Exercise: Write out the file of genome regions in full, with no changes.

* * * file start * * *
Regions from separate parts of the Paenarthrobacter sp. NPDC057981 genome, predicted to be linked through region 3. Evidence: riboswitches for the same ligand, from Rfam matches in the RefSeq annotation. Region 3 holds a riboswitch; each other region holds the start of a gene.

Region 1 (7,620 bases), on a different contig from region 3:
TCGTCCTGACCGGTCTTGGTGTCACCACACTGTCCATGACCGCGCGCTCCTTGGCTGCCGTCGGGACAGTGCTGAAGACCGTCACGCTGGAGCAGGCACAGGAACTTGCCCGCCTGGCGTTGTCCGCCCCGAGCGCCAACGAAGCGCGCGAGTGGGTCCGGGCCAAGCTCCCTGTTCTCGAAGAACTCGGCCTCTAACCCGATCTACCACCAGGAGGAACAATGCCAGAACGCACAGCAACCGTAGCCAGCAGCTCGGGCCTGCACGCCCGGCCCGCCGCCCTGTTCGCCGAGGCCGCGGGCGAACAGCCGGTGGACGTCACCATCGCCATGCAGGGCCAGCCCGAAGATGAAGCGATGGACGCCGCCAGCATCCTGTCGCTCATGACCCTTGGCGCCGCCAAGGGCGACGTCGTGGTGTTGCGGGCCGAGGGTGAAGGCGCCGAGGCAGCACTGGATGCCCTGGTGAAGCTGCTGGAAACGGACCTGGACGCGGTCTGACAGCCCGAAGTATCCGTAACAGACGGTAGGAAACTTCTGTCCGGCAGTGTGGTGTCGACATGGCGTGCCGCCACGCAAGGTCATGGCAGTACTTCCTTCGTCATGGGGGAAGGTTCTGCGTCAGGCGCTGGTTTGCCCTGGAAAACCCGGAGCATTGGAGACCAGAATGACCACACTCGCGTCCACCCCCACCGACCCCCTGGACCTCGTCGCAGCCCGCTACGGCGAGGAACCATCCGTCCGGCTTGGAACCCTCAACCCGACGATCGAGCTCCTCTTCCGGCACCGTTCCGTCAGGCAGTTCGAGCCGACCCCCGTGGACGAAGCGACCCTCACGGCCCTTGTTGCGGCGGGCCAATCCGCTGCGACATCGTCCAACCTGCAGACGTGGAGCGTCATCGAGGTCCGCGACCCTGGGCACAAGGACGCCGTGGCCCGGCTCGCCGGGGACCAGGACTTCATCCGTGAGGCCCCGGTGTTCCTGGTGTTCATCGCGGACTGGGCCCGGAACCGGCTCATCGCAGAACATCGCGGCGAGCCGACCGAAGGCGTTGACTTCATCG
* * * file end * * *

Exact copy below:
Regions from separate parts of the Paenarthrobacter sp. NPDC057981 genome, predicted to be linked through region 3. Evidence: riboswitches for the same ligand, from Rfam matches in the RefSeq annotation. Region 3 holds a riboswitch; each other region holds the start of a gene.

Region 1 (7,620 bases), on a different contig from region 3:
TCGTCCTGACCGGTCTTGGTGTCACCACACTGTCCATGACCGCGCGCTCCTTGGCTGCCGTCGGGACAGTGCTGAAGACCGTCACGCTGGAGCAGGCACAGGAACTTGCCCGCCTGGCGTTGTCCGCCCCGAGCGCCAACGAAGCGCGCGAGTGGGTCCGGGCCAAGCTCCCTGTTCTCGAAGAACTCGGCCTCTAACCCGATCTACCACCAGGAGGAACAATGCCAGAACGCACAGCAACCGTAGCCAGCAGCTCGGGCCTGCACGCCCGGCCCGCCGCCCTGTTCGCCGAGGCCGCGGGCGAACAGCCGGTGGACGTCACCATCGCCATGCAGGGCCAGCCCGAAGATGAAGCGATGGACGCCGCCAGCATCCTGTCGCTCATGACCCTTGGCGCCGCCAAGGGCGACGTCGTGGTGTTGCGGGCCGAGGGTGAAGGCGCCGAGGCAGCACTGGATGCCCTGGTGAAGCTGCTGGAAACGGACCTGGACGCGGTCTGACAGCCCGAAGTATCCGTAACAGACGGTAGGAAACTTCTGTCCGGCAGTGTGGTGTCGACATGGCGTGCCGCCACGCAAGGTCATGGCAGTACTTCCTTCGTCATGGGGGAAGGTTCTGCGTCAGGCGCTGGTTTGCCCTGGAAAACCCGGAGCATTGGAGACCAGAATGACCACACTCGCGTCCACCCCCACCGACCCCCTGGACCTCGTCGCAGCCCGCTACGGCGAGGAACCATCCGTCCGGCTTGGAACCCTCAACCCGACGATCGAGCTCCTCTTCCGGCACCGTTCCGTCAGGCAGTTCGAGCCGACCCCCGTGGACGAAGCGACCCTCACGGCCCTTGTTGCGGCGGGCCAATCCGCTGCGACATCGTCCAACCTGCAGACGTGGAGCGTCATCGAGGTCCGCGACCCTGGGCACAAGGACGCCGTGGCCCGGCTCGCCGGGGACCAGGACTTCATCCGTGAGGCCCCGGTGTTCCTGGTGTTCATCGCGGACTGGGCCCGGAACCGGCTCATCGCAGAACATCGCGGCGAGCCGACCGAAGGCGTTGACTTCATCG